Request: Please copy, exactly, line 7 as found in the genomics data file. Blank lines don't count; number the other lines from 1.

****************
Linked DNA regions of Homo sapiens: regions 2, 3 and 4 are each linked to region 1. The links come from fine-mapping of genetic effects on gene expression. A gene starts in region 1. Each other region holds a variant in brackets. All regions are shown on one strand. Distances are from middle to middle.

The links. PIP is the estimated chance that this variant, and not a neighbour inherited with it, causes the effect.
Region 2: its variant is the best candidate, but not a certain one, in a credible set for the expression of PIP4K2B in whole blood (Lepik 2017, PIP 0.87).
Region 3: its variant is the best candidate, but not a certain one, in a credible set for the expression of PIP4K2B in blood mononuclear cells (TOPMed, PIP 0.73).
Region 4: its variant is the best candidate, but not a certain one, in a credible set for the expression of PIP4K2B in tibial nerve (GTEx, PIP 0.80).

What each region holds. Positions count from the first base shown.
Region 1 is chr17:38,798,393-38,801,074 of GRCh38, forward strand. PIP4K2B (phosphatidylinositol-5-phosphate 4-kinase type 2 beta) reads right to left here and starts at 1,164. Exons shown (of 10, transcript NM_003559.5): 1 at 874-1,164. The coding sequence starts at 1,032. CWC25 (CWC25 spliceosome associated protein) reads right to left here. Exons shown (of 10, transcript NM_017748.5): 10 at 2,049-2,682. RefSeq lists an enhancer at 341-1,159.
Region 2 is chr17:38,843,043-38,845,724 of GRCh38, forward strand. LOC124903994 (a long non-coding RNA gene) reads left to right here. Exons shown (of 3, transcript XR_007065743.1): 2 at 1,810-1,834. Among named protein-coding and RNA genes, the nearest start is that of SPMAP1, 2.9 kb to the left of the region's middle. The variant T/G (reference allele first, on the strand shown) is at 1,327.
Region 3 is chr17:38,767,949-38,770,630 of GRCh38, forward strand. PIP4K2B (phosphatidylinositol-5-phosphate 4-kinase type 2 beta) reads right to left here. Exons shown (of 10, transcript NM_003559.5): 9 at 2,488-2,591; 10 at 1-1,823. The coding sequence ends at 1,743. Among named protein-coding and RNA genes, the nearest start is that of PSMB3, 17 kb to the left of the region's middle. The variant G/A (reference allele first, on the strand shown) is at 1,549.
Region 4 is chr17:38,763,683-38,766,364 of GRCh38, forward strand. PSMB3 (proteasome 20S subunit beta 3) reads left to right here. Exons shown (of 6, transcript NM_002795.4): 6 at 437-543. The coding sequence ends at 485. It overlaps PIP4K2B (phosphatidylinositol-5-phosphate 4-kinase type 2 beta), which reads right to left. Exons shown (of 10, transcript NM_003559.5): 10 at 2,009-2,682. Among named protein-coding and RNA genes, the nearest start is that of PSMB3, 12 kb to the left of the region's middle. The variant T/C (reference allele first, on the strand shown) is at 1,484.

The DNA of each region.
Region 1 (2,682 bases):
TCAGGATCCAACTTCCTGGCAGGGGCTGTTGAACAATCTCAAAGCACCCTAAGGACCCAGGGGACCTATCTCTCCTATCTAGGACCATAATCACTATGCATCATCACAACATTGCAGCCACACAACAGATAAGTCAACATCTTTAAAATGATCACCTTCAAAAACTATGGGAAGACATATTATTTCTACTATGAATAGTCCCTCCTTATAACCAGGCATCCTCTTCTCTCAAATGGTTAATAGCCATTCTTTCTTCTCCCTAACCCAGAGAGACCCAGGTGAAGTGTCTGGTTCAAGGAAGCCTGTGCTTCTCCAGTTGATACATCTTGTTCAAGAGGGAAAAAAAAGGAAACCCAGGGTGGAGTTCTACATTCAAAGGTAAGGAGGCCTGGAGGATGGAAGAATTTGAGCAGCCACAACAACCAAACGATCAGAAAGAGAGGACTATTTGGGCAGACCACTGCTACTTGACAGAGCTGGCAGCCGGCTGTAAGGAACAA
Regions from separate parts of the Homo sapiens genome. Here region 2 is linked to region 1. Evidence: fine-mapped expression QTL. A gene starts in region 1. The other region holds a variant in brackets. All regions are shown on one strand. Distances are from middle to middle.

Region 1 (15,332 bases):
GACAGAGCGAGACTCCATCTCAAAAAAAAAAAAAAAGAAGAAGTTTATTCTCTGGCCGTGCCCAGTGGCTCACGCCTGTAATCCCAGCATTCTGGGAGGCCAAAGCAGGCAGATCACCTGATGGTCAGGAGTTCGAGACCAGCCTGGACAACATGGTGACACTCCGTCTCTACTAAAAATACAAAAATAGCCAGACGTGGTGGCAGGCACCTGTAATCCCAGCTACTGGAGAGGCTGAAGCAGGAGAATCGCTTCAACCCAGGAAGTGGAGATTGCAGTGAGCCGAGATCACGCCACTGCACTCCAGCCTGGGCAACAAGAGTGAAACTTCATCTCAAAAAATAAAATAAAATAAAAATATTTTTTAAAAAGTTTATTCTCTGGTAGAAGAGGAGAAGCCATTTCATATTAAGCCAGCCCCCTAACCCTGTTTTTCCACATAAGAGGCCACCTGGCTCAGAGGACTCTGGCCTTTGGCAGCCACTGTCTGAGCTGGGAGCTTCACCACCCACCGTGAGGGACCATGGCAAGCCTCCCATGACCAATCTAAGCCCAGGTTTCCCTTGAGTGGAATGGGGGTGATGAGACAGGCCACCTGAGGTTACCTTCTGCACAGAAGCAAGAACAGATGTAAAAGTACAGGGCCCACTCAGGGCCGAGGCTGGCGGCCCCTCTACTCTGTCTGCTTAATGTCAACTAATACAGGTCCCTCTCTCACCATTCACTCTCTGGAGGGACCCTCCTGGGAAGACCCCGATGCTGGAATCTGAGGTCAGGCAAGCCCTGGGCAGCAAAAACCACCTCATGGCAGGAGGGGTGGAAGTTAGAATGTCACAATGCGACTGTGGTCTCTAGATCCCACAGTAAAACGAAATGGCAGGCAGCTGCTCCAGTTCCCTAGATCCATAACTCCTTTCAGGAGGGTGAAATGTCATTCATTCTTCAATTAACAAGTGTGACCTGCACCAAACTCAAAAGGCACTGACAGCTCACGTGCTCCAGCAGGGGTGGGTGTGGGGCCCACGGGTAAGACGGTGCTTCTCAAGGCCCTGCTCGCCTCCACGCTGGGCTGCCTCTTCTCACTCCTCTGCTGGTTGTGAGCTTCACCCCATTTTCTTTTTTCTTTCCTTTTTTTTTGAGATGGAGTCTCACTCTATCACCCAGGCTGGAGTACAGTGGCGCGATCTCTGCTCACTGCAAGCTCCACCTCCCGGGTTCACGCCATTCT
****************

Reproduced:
Region 1 is chr17:38,798,393-38,801,074 of GRCh38, forward strand. PIP4K2B (phosphatidylinositol-5-phosphate 4-kinase type 2 beta) reads right to left here and starts at 1,164. Exons shown (of 10, transcript NM_003559.5): 1 at 874-1,164. The coding sequence starts at 1,032. CWC25 (CWC25 spliceosome associated protein) reads right to left here. Exons shown (of 10, transcript NM_017748.5): 10 at 2,049-2,682. RefSeq lists an enhancer at 341-1,159.